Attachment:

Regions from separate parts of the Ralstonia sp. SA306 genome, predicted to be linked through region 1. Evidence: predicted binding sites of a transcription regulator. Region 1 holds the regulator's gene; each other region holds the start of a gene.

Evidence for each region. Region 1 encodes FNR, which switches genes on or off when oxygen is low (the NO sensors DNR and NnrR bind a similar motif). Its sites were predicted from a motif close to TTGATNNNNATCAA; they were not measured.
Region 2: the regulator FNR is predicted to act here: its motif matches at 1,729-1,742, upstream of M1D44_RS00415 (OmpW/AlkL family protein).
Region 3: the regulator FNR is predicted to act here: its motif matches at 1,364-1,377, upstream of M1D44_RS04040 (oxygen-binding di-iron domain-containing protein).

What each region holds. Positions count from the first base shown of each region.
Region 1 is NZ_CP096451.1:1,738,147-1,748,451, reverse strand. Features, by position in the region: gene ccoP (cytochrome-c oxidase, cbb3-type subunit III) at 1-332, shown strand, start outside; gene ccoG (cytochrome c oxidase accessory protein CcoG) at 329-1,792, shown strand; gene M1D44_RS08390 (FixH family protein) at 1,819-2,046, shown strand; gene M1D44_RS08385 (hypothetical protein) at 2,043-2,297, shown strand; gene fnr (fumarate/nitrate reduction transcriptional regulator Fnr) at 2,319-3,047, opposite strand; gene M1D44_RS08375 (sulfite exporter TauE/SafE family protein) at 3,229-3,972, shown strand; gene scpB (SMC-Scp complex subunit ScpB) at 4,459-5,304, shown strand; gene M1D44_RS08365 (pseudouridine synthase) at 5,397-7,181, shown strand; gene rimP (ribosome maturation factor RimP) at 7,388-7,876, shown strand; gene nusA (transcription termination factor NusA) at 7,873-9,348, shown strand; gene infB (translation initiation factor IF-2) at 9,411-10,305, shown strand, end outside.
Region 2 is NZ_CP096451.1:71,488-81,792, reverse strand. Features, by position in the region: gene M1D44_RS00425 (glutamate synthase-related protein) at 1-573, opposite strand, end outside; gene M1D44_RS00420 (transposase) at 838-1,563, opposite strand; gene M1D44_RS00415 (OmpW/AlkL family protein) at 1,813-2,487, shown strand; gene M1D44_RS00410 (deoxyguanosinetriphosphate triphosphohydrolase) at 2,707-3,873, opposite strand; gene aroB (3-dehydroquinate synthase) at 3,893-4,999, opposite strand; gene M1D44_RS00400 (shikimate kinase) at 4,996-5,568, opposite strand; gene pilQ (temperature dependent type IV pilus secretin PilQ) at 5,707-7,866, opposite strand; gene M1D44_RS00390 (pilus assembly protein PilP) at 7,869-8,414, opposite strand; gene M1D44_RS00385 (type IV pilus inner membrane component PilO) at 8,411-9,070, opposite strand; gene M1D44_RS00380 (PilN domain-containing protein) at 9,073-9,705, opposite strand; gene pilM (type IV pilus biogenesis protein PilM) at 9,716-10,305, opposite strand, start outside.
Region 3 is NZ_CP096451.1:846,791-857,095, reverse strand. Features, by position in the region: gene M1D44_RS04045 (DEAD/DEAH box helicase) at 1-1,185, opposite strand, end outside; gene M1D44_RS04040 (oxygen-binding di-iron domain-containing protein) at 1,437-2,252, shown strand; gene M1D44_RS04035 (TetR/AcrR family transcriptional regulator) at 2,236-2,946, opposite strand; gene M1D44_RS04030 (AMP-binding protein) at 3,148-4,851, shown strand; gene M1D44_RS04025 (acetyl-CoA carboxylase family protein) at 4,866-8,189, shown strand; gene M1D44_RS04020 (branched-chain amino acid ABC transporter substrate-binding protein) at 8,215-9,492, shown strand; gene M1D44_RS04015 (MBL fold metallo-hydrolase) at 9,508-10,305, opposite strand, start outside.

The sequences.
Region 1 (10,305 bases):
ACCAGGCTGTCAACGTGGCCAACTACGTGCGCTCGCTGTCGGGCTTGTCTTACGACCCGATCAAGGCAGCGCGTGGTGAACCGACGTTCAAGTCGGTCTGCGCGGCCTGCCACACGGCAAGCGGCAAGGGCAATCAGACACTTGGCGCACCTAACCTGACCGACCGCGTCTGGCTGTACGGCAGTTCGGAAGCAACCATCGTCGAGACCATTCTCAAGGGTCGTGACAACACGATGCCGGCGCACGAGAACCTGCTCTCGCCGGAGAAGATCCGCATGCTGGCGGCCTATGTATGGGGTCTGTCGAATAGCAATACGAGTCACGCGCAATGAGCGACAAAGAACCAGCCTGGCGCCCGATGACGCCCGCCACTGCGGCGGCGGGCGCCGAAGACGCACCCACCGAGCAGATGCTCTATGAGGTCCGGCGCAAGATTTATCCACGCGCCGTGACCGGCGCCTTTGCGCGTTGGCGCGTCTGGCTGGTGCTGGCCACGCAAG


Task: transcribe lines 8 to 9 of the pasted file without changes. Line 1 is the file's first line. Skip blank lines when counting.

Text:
Region 3 is NZ_CP096451.1:846,791-857,095, reverse strand. Features, by position in the region: gene M1D44_RS04045 (DEAD/DEAH box helicase) at 1-1,185, opposite strand, end outside; gene M1D44_RS04040 (oxygen-binding di-iron domain-containing protein) at 1,437-2,252, shown strand; gene M1D44_RS04035 (TetR/AcrR family transcriptional regulator) at 2,236-2,946, opposite strand; gene M1D44_RS04030 (AMP-binding protein) at 3,148-4,851, shown strand; gene M1D44_RS04025 (acetyl-CoA carboxylase family protein) at 4,866-8,189, shown strand; gene M1D44_RS04020 (branched-chain amino acid ABC transporter substrate-binding protein) at 8,215-9,492, shown strand; gene M1D44_RS04015 (MBL fold metallo-hydrolase) at 9,508-10,305, opposite strand, start outside.

The sequences.